Educationally, we want to inspire excellence in all we do. In our teaching, in our practice, in students learning, we want to inspire excellence. Sir John Jones talks of the need for schools to develop learning environments that encourage the relentless pursuit of excellence. Excellence does not mean perfection though. Seeking, pursuing, inspiring excellence comes down to these three things for John Jones; passion, warmth and righteous indignation. By passion he means, what got you into teaching in the first place? By warmth, he means the emotional connection with the student that is needed for learning to be effective. By righteous indignation, he means that outraged sense of justice over something that needs to be changed. Where these three qualities intersect Jones says you have that relentless pursuit of excellence. To inspire that in students and colleagues is to breathe life and a passion to learn into them. That’s literally what the Latin word inspiro means “to breathe into”.
Theologically, excellence is more about becoming than being. From a Christian standpoint, we might naturally view excellence as related to human effort and achievement. Theologically, it could be seen to run counter to the issues of sin, our weakness and our total dependence on God’s grace. But as Christians, excellence does not have to be about competition, selfish ambition, or personal achievement. Excellence in life and learning is about doing the best with what God has given us. This thinking presents God as the primary referent of excellence. Developing excellence then is often grounded in a life of attentiveness. Attentiveness to what God is giving us, and how we can best use those gifts for the service of others. Striving for excellence for the Christian is deeply communal, shaped by love, and focused on strengthening others. It is also a product of faithfulness and love. As Paul writes in first Corinthians twelve, verses thirty-one where he segways into his famous chapter on love; I will show you a still more excellent way... Excellence is more a direction to travel than a destination achieved.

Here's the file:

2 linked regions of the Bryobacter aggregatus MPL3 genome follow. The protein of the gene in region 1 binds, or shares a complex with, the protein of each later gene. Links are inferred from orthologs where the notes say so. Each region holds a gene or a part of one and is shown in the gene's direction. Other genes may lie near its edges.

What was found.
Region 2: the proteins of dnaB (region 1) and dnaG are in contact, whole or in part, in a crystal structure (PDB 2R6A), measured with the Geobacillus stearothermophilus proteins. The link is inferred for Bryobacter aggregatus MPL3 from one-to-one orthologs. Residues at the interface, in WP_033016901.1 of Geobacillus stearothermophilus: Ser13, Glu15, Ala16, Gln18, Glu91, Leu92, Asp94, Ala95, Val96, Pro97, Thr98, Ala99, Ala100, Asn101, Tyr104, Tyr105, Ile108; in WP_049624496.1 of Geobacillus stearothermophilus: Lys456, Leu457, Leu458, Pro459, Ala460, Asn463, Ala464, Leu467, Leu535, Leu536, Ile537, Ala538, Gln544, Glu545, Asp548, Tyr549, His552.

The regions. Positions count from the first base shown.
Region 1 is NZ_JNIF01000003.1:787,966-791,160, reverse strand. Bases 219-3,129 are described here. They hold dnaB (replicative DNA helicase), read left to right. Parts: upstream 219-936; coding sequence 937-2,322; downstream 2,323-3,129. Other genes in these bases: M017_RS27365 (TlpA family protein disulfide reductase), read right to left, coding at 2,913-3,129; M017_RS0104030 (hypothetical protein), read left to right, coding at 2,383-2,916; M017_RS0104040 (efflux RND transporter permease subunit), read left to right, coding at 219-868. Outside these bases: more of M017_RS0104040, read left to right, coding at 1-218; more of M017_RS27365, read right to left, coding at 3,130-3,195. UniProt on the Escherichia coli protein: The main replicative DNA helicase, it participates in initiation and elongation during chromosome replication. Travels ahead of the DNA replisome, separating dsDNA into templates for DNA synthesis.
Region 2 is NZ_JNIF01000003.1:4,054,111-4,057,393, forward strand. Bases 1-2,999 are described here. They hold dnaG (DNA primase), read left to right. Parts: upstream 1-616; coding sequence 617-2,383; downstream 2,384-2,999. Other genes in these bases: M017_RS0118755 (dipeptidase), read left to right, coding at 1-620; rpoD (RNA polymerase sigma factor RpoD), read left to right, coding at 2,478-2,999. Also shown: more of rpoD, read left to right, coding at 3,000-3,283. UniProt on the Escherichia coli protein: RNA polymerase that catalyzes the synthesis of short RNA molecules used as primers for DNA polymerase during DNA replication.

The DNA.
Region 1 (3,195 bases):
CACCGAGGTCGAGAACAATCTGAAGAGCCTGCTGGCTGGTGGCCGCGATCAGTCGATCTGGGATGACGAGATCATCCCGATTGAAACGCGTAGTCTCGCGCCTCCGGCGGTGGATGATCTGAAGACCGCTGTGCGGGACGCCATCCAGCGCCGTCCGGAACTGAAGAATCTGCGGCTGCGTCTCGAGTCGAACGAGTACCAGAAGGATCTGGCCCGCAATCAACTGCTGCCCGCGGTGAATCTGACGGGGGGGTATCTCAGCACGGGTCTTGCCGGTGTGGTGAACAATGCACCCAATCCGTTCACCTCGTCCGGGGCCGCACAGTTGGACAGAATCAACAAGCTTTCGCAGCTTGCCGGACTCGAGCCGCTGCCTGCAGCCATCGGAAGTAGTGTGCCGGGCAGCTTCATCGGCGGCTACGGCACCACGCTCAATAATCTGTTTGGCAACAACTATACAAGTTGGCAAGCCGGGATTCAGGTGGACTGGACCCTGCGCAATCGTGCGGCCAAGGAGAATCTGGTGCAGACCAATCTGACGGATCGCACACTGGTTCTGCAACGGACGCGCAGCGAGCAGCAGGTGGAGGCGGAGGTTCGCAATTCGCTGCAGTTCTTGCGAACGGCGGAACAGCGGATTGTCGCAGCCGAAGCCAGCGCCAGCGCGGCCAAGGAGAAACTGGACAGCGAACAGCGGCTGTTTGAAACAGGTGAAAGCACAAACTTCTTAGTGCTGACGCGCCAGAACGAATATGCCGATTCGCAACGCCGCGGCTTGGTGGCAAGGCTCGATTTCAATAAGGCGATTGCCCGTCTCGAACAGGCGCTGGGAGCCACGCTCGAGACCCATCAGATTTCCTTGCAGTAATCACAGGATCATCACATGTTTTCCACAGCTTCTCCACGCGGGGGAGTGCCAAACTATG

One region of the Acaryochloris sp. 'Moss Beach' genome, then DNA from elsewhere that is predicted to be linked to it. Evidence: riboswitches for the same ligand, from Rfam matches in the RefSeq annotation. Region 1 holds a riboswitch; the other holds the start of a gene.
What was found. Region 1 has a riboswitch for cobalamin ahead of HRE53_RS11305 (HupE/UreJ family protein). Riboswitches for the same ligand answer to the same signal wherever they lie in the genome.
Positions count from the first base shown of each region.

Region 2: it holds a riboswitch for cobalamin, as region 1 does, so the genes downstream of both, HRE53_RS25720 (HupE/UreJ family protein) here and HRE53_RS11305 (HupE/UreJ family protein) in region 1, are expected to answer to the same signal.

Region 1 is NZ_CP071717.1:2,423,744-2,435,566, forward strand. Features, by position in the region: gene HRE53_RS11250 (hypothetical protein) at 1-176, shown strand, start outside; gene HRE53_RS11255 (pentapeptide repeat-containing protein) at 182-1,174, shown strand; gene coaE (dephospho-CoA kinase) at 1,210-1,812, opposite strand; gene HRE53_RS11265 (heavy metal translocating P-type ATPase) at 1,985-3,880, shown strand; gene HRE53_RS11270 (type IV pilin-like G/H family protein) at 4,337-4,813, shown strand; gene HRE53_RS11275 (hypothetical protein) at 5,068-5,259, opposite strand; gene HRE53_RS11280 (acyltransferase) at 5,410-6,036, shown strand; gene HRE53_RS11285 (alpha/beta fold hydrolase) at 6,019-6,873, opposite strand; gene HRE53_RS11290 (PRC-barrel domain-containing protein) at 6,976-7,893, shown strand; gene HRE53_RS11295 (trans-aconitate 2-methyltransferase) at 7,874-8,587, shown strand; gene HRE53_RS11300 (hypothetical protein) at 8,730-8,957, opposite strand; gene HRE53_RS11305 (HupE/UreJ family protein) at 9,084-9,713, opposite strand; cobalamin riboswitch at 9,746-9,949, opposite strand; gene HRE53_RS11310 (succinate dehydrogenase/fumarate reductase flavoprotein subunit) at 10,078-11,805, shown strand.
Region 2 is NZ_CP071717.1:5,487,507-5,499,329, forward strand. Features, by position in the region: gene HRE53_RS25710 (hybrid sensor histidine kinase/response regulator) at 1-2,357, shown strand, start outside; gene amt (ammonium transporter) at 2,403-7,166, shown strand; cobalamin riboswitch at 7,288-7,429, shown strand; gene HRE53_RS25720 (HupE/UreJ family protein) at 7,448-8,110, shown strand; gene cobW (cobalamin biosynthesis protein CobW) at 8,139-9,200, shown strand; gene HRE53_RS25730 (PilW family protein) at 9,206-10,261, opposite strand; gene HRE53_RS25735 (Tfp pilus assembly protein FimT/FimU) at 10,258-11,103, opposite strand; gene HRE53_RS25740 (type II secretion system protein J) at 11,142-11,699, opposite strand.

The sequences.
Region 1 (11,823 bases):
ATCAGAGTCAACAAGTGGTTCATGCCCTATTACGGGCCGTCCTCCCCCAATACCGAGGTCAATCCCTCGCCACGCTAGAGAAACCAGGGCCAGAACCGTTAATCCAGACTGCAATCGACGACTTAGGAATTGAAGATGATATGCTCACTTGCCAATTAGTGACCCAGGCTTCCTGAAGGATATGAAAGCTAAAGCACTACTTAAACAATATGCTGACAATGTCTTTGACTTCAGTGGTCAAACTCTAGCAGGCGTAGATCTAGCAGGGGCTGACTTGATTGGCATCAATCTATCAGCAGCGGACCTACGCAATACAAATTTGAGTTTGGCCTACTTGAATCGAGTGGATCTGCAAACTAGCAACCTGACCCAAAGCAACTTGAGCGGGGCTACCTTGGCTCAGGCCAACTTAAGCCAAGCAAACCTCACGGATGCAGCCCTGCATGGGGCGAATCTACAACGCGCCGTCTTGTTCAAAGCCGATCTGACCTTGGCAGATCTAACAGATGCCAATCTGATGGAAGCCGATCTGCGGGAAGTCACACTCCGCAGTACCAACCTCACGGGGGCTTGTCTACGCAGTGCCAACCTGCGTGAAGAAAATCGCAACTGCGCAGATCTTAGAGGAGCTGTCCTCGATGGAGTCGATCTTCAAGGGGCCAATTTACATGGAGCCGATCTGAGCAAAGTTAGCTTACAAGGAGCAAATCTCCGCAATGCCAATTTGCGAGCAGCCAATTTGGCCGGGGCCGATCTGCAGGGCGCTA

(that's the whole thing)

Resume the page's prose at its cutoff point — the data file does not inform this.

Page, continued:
Show us Gracious God, how to inspire excellence in the students we serve. Give us passion, warmth and righteous indignation. Breathe into us your life giving Spirit. Rekindle in us the passion for teaching and learning which brought us to this vocation. Make us attentive to what you are doing in our lives and in the lives of our students. Help us to be faithful and loving in the calling you have given us. Amen.
 Sir John Jones a noted British educator was a keynote speaker at the 2017 ACLE in Adelaide.
 K.R. Armstrong, Resurrecting Excellence; Should Christian ministry strive for excellence? https://www.faithandleadership.com/programs/spe/articles/200505/20050427f.html
As a chaplain, the most common question I get asked when I enter a classroom is; "If God made the the universe, who made God?" I've been asked this question by Pre-Prep students in our ELS all the way through to Year 12s. As my principal would say the faces that ask this question always have that "crunchy eyebrow" look, i.e. it comes from a thinking mind. The question, which is certainly to be commended, also highlights to me the genuine desire of a young mind trying to connect what they know of God, faith and the Bible with the logical scientific world they are immersed in.
In our technology driven scientific society, science is sometimes portrayed as being in conflict with Christian and religious thought. New Atheists like Richard Dawkins play on this apparent divide. That's why the book "God and Science; In the Classroom and Pulpit" is a good read. In it, Australian authors Graham Buxton, Chris Mulherin and Mark Worthing encourage teachers and pastors to engage in genuine conversation and dialogue between science and faith especially for Christian schools and churches. Chapters include:
Why Science matters to the Christian.
The marriage of heaven and hell? Faith and the Natural Sciences and Rumours of Divorce
Science and the Pulpit; Proclaiming the ancient faith in a an age of science and technology
Introductory thoughts on science and the history of science
Integrating science and faith for pastors and teachers today
God science and the classroom
Science and theology; a brief history
Assumptions of science and the Christian tradition
Science; the language of God?